One of the reasons that geek men are resistant to having their privilege pointed out to them is that they perceive themselves as outsiders. Not so much for geeks my son’s age, but for my cohort, people who were interested in (or, more accurately, obsessed with) science and computers and role-playing were not the Cool Kids. Part of the whole Freaks and Geeks stereotype is being the socially-awkward outcast. Hardly the recipients of social privilege in the adolescent hierarchy.
So like Pakeha women and gay men, if you’ve been on the receiving end of social bigotry and put-downs and people making life hard for you, it’s much harder to recognise that not only do you have privilege over other people you’re not aware of, but you might actually be exercising it against them.
And no, privilege is not luck. Finding ten bucks on the ground is luck. Having a family with money is privilege.
I don’t feel guilty about being a man but I do realise that it has certain benefits that women don’t get and certain opportunities I get that women have to fight much harder for. This doesn’t mean I’m a bad person. But denying that this is the case in order to preserve my illusions makes me an ignorant person.
Now, I’ve seen conference organisers, and other people too, try very hard to find willing female voices, and fail. But they’re not pretending that diversity and privilege aren’t problems. These guys really were. And, y’know, fuck those guys. Don’t be those guys.
Ah, Twitter. Both a boon and a bane. Great for organising social outings and sourcing hot shoes. Really, really bad at social justice.
It’s somewhat depressing to jump on Twitter after a nap, only to find people who should know better making fat jokes. In the guise of punning about music. I really wish this were an uncommon occurrence. Sadly, it really, really isn’t.
Oh! You’re so funny! Fat people like to eat lots! They’re obsessed with buffets and friands and ham. Great.
And of course, when a bunch of people called out the fatshaming, there was a chorus of whining of “but I just wanted to make puns about food!”. How nice for you. Then why did you have to include the hashtag about fat people? Why denigrate people because of how they look and their perceived relationship with food? Because you can, because you didn’t think, because fat people don’t have feelings you could possibly hurt.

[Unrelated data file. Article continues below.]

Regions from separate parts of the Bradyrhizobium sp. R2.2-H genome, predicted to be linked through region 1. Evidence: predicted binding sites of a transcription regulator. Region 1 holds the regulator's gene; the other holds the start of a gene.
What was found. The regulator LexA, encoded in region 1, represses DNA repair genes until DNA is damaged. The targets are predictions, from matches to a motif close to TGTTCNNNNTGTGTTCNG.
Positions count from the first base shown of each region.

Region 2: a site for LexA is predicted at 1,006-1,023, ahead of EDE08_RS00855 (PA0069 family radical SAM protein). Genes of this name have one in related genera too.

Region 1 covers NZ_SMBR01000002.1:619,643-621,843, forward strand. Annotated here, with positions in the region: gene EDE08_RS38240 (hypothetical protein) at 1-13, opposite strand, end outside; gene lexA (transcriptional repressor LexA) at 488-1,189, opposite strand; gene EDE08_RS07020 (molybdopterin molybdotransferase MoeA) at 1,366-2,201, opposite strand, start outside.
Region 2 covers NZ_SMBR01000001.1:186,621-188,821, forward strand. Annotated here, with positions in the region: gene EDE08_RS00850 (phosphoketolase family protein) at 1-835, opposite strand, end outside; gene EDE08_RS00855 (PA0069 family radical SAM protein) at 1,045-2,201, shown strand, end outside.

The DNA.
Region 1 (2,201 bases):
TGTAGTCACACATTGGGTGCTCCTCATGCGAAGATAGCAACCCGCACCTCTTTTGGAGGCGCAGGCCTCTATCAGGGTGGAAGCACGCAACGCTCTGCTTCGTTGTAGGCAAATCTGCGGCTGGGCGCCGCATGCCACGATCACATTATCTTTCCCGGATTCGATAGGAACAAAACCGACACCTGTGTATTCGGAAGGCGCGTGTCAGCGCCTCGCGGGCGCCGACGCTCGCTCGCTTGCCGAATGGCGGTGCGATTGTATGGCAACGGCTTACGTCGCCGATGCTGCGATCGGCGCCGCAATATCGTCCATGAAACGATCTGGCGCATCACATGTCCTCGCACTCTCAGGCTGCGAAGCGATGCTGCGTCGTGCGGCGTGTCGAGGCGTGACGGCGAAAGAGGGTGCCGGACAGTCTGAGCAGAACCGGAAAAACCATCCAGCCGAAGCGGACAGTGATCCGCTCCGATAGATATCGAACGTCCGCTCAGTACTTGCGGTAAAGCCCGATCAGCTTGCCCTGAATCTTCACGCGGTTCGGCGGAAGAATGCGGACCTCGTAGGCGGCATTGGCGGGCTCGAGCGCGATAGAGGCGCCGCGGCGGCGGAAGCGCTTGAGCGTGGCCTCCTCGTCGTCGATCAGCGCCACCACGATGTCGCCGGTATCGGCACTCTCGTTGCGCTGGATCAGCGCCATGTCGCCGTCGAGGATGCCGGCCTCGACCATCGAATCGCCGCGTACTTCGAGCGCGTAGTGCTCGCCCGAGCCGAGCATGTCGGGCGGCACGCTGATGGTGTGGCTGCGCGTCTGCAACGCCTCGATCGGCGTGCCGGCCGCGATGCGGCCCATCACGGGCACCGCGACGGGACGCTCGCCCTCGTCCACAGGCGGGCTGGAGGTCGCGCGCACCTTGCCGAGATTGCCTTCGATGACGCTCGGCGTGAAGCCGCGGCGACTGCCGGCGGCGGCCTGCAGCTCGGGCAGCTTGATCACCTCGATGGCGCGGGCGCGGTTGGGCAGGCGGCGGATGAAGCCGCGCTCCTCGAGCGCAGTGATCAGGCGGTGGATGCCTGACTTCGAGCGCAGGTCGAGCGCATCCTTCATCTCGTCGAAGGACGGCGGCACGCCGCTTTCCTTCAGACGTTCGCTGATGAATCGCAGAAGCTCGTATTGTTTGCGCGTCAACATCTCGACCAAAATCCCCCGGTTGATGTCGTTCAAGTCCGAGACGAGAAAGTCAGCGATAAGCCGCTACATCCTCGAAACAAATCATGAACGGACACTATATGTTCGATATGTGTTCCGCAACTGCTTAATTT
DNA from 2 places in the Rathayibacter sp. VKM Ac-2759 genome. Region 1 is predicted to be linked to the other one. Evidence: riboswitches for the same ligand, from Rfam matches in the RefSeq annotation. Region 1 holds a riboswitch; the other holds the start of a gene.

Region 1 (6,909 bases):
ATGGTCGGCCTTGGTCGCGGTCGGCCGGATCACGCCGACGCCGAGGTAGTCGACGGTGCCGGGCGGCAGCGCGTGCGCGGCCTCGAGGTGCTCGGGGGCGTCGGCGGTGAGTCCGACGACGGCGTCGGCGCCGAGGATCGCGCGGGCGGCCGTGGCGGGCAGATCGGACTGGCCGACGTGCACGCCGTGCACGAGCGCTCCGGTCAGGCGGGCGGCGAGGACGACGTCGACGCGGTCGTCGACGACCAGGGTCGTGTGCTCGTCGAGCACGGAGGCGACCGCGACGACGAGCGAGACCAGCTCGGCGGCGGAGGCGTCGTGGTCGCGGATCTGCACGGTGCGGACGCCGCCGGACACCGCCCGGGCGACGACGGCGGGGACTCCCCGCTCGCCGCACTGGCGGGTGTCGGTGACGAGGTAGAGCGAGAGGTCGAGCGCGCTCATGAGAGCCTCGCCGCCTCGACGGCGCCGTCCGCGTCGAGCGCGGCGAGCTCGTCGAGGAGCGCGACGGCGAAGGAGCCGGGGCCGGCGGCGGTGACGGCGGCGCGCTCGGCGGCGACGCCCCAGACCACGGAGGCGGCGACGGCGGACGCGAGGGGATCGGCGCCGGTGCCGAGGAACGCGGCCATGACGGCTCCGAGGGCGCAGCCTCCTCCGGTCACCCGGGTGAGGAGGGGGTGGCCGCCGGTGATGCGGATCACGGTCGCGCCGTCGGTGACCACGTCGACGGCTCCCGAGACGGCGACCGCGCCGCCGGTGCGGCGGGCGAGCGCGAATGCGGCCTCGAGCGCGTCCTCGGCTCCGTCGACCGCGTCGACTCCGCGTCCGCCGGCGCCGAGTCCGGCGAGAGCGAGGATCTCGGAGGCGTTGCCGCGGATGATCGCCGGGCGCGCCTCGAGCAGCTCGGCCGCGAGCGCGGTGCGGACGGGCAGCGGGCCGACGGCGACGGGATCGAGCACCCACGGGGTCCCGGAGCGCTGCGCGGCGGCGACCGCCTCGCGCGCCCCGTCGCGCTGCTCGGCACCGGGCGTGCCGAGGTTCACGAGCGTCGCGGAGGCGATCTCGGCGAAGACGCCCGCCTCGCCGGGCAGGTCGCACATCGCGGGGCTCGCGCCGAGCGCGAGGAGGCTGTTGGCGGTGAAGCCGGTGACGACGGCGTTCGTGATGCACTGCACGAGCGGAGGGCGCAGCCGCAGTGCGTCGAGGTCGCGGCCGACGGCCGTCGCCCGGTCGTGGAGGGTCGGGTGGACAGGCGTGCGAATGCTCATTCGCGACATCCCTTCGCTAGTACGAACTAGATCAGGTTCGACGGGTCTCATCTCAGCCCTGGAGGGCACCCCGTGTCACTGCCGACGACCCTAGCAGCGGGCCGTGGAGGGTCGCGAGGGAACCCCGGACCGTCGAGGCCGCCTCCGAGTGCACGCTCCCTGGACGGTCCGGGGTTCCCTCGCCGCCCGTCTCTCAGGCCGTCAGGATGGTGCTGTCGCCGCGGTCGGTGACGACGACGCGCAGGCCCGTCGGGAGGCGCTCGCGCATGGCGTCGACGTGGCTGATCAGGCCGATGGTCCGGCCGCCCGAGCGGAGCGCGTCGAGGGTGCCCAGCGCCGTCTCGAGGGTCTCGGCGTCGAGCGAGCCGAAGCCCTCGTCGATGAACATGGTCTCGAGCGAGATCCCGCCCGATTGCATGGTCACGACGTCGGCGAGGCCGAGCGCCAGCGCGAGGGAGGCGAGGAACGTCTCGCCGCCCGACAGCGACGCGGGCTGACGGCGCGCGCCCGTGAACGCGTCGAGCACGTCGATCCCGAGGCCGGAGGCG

Here’s the thing. If the Beatles were fat dudes? It’s very, very unlikely they would be famous enough for you to be making puns about them. Sure, random dude on Twitter, you can name four fat artists (Adele, Beth Ditto, Aretha, Fat Joe), so everything must be OK, and there’s no imperative in the music industry to be thin. Or something. Would the girls have screamed, so long and so loud, if they four nice-looking boys from Liverpool have been overweight.
I wonder if the people who wrote that hashtag over and over again took a moment to think about the people they might be hurting when they tweeted. The teenage singer who wants a career but was told she can’t because she’s too big. The boy who wanted to be on TV, but was fat. Any overweight person who had the temerity to think that despite their size they might be entitled to personhood. I can only speak for myself, but it felt like being punched in the stomach. I mean, I couldn’t feel it, on account of being so desperately addicted to curly fries, but still.
Incumbent Roger Rivard (R), lost his Congressional seat to Steven Smith (D). Rivard was the chap who told passed on his father’s wisdom that “some girls rape easy.”
Todd Akin (R) failed to take what should have been a winnable senate seat for the Republicans. Akin was the chap who told us that if a rape was “legitimate”, then a woman could not get pregnant because her body would shut conception down.
Tea Party backed candidate Richard Mourdock couldn’t win what should have been a wide open race, giving the Democrats one more seat in the Senate. Mourdock was the chap who told us that pregnancy resulting from rape was something that God intended.
But why should we care, here in New Zealand, an ocean away from the United States?
Here’s why. We should care because the anti-women rhetoric coming from conservatives in the US travels down here swiftly. Rape culture is alive and flourishing in New Zealand, and concepts like “legitimate rape” and “can’t get pregnant from rape” and “some girls rape easy” and “God meant for you to be raped” play into it, and sustain it.
I am so very glad that voters in the United States rejected these men who endorsed rape. It’s a push back, a small step towards dismantling the narrative of hatred and contempt for women.